President Xi Jinping meets with Japanese Prime Minister Shinzo Abe in Beijing on Oct 26. XINHUA
Confucius, the ancient philosopher of China, said that at the age of 40, one shall have no more doubts.
Forty years ago, China and Japan, whose cultures are influenced by Confucian thought, concluded their Treaty of Peace and Friendship. The treaty came into effect on Oct 23, 1978. Since then, the treaty has helped to keep the ship of their relations afloat in sometimes stormy waters.
From Oct 25 to 27, Japanese Prime Minister Shinzo Abe visited China. This was the first official visit by a Japanese prime minister since 2011.
During Abe’s visit, both China and Japan expressed their shared confidence that the two countries are still on the right course and will continue to stick to the guiding principles of the treaty.
This visit was fruitful. For example, companies from China and Japan signed over 50 deals for cooperation in areas like infrastructure and services.
At the meeting with Abe at the Diaoyutai State Guesthouse, President Xi Jinping commented on the visit.
With joint efforts made by the two sides, China-Japan relations are returning to the normal track with positive momentum, which should be cherished by the two countries, said Xi.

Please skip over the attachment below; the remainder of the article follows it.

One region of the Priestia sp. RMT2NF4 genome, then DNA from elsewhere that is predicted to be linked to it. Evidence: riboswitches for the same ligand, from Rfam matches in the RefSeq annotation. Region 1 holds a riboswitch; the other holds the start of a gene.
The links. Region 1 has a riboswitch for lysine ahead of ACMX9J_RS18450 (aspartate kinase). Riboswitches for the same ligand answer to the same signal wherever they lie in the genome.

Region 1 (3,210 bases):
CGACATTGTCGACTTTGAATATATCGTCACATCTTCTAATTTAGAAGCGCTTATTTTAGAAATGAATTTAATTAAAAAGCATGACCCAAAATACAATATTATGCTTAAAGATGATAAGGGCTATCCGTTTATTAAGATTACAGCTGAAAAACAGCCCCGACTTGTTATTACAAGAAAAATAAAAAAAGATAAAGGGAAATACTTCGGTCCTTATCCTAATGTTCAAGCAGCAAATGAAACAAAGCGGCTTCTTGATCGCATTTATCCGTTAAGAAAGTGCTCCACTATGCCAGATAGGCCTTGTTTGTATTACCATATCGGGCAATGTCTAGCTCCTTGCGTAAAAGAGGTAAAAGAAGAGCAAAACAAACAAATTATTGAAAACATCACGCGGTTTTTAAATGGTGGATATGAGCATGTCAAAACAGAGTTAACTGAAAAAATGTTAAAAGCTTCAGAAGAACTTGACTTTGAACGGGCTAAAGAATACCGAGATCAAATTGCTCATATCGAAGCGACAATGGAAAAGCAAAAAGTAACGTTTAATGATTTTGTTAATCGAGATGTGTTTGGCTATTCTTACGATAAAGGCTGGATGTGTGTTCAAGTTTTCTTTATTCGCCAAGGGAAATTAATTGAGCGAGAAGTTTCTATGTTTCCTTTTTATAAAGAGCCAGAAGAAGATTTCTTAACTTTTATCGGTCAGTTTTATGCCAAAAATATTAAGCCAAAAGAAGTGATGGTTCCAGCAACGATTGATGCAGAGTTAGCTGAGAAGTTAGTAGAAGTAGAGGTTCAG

Xi also said, “We should seize this historic opportunity and make it become a new historic orientation for the development of Sino-Japanese relations.”
Abe said he expected that, through this visit, the two countries could start a new era that replaces competition with coordination in bilateral ties.
Both the Chinese and Japanese sides regard their bilateral relations as important. A survey released by China International Publishing Group and Genron NPO, a Japanese think tank, in October, asked people from the nations for their views: 74 percent of the Chinese respondents said they believe that bilateral relations are “important” or “very important” while 71.4 percent of Japanese respondents agreed with them.
“In fact, it’s a common understanding among Japanese politicians as well as the Japanese people that enhancing relationship with China is very important,” Akio Takahara, a professor at the University of Tokyo, told reporters at the Foreign Press Center of Japan.
The two countries are expected to work together for the good of the region.
“For as two major economies and two important players in regional and international platforms, Beijing and Tokyo can play a significant role in building peace and stability in Northeast Asia and drive forward economic cooperation in the Asia-Pacific,” commented China Daily.